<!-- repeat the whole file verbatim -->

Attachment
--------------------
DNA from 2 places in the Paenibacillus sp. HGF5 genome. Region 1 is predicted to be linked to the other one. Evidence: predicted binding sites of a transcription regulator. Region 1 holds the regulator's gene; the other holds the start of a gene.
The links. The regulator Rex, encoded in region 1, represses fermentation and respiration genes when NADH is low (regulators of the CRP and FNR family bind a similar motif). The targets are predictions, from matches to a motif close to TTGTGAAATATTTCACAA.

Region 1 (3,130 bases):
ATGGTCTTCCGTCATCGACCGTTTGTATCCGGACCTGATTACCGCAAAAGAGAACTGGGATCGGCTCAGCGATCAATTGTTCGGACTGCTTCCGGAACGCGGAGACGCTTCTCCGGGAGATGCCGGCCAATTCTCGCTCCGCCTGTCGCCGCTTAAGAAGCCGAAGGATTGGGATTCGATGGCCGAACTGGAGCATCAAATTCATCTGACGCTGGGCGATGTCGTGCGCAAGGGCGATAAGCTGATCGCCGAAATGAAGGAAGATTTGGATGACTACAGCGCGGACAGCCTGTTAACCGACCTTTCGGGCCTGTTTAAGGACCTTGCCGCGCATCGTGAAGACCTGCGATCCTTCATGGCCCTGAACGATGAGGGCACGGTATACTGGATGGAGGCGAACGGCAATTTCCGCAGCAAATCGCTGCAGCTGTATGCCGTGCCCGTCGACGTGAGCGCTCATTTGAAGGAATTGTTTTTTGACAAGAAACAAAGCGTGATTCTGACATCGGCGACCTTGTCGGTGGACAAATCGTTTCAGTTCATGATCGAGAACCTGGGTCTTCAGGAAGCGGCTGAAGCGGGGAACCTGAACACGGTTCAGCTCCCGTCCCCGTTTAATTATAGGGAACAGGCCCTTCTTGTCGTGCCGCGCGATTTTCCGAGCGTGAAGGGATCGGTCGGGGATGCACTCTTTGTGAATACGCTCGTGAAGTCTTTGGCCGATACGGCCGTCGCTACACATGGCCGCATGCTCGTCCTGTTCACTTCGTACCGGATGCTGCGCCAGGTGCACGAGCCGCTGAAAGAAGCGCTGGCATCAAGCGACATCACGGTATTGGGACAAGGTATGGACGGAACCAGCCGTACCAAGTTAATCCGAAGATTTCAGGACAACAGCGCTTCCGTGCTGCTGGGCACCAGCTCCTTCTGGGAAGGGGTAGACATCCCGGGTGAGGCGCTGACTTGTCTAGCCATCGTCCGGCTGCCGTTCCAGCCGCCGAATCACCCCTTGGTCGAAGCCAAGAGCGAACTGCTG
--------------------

DNA from 2 places in the Paenibacillus sp. HGF5 genome. Region 1 is predicted to be linked to the other one. Evidence: predicted binding sites of a transcription regulator. Region 1 holds the regulator's gene; the other holds the start of a gene.
The links. The regulator Rex, encoded in region 1, represses fermentation and respiration genes when NADH is low (regulators of the CRP and FNR family bind a similar motif). The targets are predictions, from matches to a motif close to TTGTGAAATATTTCACAA.

Region 1 (3,130 bases):
ATGGTCTTCCGTCATCGACCGTTTGTATCCGGACCTGATTACCGCAAAAGAGAACTGGGATCGGCTCAGCGATCAATTGTTCGGACTGCTTCCGGAACGCGGAGACGCTTCTCCGGGAGATGCCGGCCAATTCTCGCTCCGCCTGTCGCCGCTTAAGAAGCCGAAGGATTGGGATTCGATGGCCGAACTGGAGCATCAAATTCATCTGACGCTGGGCGATGTCGTGCGCAAGGGCGATAAGCTGATCGCCGAAATGAAGGAAGATTTGGATGACTACAGCGCGGACAGCCTGTTAACCGACCTTTCGGGCCTGTTTAAGGACCTTGCCGCGCATCGTGAAGACCTGCGATCCTTCATGGCCCTGAACGATGAGGGCACGGTATACTGGATGGAGGCGAACGGCAATTTCCGCAGCAAATCGCTGCAGCTGTATGCCGTGCCCGTCGACGTGAGCGCTCATTTGAAGGAATTGTTTTTTGACAAGAAACAAAGCGTGATTCTGACATCGGCGACCTTGTCGGTGGACAAATCGTTTCAGTTCATGATCGAGAACCTGGGTCTTCAGGAAGCGGCTGAAGCGGGGAACCTGAACACGGTTCAGCTCCCGTCCCCGTTTAATTATAGGGAACAGGCCCTTCTTGTCGTGCCGCGCGATTTTCCGAGCGTGAAGGGATCGGTCGGGGATGCACTCTTTGTGAATACGCTCGTGAAGTCTTTGGCCGATACGGCCGTCGCTACACATGGCCGCATGCTCGTCCTGTTCACTTCGTACCGGATGCTGCGCCAGGTGCACGAGCCGCTGAAAGAAGCGCTGGCATCAAGCGACATCACGGTATTGGGACAAGGTATGGACGGAACCAGCCGTACCAAGTTAATCCGAAGATTTCAGGACAACAGCGCTTCCGTGCTGCTGGGCACCAGCTCCTTCTGGGAAGGGGTAGACATCCCGGGTGAGGCGCTGACTTGTCTAGCCATCGTCCGGCTGCCGTTCCAGCCGCCGAATCACCCCTTGGTCGAAGCCAAGAGCGAACTGCTG